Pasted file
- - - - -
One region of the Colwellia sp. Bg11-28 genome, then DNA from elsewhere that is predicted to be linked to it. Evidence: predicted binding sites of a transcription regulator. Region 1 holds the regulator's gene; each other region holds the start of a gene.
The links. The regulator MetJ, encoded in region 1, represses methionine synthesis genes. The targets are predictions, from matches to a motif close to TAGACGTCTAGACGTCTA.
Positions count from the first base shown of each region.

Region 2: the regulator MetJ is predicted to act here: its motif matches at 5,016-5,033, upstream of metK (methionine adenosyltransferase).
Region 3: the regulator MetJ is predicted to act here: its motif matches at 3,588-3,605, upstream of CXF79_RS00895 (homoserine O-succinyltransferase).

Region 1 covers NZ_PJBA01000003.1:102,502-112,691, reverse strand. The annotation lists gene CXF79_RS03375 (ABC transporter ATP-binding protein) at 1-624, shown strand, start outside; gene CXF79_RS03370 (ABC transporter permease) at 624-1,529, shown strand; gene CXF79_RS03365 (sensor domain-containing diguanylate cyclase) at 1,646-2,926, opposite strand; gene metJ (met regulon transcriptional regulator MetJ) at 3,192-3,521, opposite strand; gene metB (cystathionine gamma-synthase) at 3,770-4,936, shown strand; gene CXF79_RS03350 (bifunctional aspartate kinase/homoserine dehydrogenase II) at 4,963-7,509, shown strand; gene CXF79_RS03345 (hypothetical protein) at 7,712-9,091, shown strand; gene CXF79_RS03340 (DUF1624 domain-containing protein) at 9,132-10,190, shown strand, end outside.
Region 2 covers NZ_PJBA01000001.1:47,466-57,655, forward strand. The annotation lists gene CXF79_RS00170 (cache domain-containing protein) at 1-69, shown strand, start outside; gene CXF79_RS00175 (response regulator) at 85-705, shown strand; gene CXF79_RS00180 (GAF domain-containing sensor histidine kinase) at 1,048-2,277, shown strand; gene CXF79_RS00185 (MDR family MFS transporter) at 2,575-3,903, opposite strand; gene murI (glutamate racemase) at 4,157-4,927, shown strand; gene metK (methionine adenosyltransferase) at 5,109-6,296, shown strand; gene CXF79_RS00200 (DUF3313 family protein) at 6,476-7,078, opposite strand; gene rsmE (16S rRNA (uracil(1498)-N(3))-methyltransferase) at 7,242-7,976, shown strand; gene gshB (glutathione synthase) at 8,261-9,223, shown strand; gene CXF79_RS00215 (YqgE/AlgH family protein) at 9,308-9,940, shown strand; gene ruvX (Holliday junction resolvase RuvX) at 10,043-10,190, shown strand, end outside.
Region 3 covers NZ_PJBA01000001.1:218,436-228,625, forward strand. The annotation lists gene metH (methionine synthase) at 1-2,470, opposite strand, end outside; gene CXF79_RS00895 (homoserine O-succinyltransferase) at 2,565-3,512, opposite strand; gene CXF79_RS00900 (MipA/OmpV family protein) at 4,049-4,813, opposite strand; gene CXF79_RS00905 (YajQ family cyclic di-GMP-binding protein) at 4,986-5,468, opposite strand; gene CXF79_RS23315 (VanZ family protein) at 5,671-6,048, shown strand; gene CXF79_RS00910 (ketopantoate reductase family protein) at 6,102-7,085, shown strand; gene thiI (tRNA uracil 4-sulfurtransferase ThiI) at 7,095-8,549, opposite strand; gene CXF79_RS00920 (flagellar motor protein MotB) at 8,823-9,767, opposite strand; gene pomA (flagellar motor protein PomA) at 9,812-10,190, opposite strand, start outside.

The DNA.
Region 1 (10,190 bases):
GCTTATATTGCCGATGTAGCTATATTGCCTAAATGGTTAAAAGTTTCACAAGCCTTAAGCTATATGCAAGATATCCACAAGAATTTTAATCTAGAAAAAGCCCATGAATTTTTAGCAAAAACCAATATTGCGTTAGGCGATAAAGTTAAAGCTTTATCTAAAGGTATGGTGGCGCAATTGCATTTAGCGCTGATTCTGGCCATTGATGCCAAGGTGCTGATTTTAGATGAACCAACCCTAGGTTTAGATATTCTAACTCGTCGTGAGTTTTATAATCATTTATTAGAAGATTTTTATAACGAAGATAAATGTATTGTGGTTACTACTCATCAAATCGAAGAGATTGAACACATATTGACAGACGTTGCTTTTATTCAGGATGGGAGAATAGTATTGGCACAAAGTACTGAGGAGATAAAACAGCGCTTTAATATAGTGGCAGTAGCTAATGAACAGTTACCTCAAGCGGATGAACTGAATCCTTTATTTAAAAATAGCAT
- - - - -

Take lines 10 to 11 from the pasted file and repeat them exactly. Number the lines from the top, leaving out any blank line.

Region 1 (10,190 bases):
GCTTATATTGCCGATGTAGCTATATTGCCTAAATGGTTAAAAGTTTCACAAGCCTTAAGCTATATGCAAGATATCCACAAGAATTTTAATCTAGAAAAAGCCCATGAATTTTTAGCAAAAACCAATATTGCGTTAGGCGATAAAGTTAAAGCTTTATCTAAAGGTATGGTGGCGCAATTGCATTTAGCGCTGATTCTGGCCATTGATGCCAAGGTGCTGATTTTAGATGAACCAACCCTAGGTTTAGATATTCTAACTCGTCGTGAGTTTTATAATCATTTATTAGAAGATTTTTATAACGAAGATAAATGTATTGTGGTTACTACTCATCAAATCGAAGAGATTGAACACATATTGACAGACGTTGCTTTTATTCAGGATGGGAGAATAGTATTGGCACAAAGTACTGAGGAGATAAAACAGCGCTTTAATATAGTGGCAGTAGCTAATGAACAGTTACCTCAAGCGGATGAACTGAATCCTTTATTTAAAAATAGCAT